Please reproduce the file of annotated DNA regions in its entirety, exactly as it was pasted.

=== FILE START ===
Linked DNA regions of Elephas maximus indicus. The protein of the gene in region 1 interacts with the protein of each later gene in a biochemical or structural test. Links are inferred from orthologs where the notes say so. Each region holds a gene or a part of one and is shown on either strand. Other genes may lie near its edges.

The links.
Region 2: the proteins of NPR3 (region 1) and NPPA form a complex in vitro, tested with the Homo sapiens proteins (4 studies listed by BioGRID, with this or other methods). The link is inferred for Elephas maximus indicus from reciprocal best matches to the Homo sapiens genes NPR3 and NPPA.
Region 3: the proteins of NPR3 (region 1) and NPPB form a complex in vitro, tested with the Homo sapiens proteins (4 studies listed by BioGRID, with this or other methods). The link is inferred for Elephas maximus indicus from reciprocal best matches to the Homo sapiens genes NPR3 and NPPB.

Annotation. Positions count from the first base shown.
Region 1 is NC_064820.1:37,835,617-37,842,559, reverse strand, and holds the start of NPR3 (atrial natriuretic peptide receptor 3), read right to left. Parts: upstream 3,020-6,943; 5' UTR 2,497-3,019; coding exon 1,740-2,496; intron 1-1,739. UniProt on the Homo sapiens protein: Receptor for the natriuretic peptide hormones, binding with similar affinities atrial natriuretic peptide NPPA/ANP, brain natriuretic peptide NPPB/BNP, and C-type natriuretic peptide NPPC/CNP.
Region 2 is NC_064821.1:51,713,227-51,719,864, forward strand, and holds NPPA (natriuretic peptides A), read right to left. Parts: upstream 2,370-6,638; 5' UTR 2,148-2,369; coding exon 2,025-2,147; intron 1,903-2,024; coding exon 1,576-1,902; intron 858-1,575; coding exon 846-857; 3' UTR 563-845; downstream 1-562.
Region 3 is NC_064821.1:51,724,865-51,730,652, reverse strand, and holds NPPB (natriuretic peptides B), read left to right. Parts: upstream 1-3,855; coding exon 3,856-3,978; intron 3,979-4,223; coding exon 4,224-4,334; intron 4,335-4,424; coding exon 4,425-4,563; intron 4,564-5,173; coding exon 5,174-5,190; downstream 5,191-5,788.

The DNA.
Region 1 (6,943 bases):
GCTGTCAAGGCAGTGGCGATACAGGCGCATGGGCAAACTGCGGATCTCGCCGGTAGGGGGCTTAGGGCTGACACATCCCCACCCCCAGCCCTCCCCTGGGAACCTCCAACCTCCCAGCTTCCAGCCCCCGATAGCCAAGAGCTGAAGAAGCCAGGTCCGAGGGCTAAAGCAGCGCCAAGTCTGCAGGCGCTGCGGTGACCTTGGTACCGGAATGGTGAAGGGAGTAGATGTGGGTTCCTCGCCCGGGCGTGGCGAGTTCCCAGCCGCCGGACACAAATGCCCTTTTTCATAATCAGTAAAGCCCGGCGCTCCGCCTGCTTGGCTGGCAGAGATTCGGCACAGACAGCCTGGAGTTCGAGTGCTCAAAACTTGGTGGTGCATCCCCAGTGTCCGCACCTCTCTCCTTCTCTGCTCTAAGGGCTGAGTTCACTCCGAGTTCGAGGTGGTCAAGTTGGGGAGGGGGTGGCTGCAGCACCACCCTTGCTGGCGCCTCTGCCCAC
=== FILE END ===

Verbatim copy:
Linked DNA regions of Elephas maximus indicus. The protein of the gene in region 1 interacts with the protein of each later gene in a biochemical or structural test. Links are inferred from orthologs where the notes say so. Each region holds a gene or a part of one and is shown on either strand. Other genes may lie near its edges.

The links.
Region 2: the proteins of NPR3 (region 1) and NPPA form a complex in vitro, tested with the Homo sapiens proteins (4 studies listed by BioGRID, with this or other methods). The link is inferred for Elephas maximus indicus from reciprocal best matches to the Homo sapiens genes NPR3 and NPPA.
Region 3: the proteins of NPR3 (region 1) and NPPB form a complex in vitro, tested with the Homo sapiens proteins (4 studies listed by BioGRID, with this or other methods). The link is inferred for Elephas maximus indicus from reciprocal best matches to the Homo sapiens genes NPR3 and NPPB.

Annotation. Positions count from the first base shown.
Region 1 is NC_064820.1:37,835,617-37,842,559, reverse strand, and holds the start of NPR3 (atrial natriuretic peptide receptor 3), read right to left. Parts: upstream 3,020-6,943; 5' UTR 2,497-3,019; coding exon 1,740-2,496; intron 1-1,739. UniProt on the Homo sapiens protein: Receptor for the natriuretic peptide hormones, binding with similar affinities atrial natriuretic peptide NPPA/ANP, brain natriuretic peptide NPPB/BNP, and C-type natriuretic peptide NPPC/CNP.
Region 2 is NC_064821.1:51,713,227-51,719,864, forward strand, and holds NPPA (natriuretic peptides A), read right to left. Parts: upstream 2,370-6,638; 5' UTR 2,148-2,369; coding exon 2,025-2,147; intron 1,903-2,024; coding exon 1,576-1,902; intron 858-1,575; coding exon 846-857; 3' UTR 563-845; downstream 1-562.
Region 3 is NC_064821.1:51,724,865-51,730,652, reverse strand, and holds NPPB (natriuretic peptides B), read left to right. Parts: upstream 1-3,855; coding exon 3,856-3,978; intron 3,979-4,223; coding exon 4,224-4,334; intron 4,335-4,424; coding exon 4,425-4,563; intron 4,564-5,173; coding exon 5,174-5,190; downstream 5,191-5,788.

The DNA.
Region 1 (6,943 bases):
GCTGTCAAGGCAGTGGCGATACAGGCGCATGGGCAAACTGCGGATCTCGCCGGTAGGGGGCTTAGGGCTGACACATCCCCACCCCCAGCCCTCCCCTGGGAACCTCCAACCTCCCAGCTTCCAGCCCCCGATAGCCAAGAGCTGAAGAAGCCAGGTCCGAGGGCTAAAGCAGCGCCAAGTCTGCAGGCGCTGCGGTGACCTTGGTACCGGAATGGTGAAGGGAGTAGATGTGGGTTCCTCGCCCGGGCGTGGCGAGTTCCCAGCCGCCGGACACAAATGCCCTTTTTCATAATCAGTAAAGCCCGGCGCTCCGCCTGCTTGGCTGGCAGAGATTCGGCACAGACAGCCTGGAGTTCGAGTGCTCAAAACTTGGTGGTGCATCCCCAGTGTCCGCACCTCTCTCCTTCTCTGCTCTAAGGGCTGAGTTCACTCCGAGTTCGAGGTGGTCAAGTTGGGGAGGGGGTGGCTGCAGCACCACCCTTGCTGGCGCCTCTGCCCAC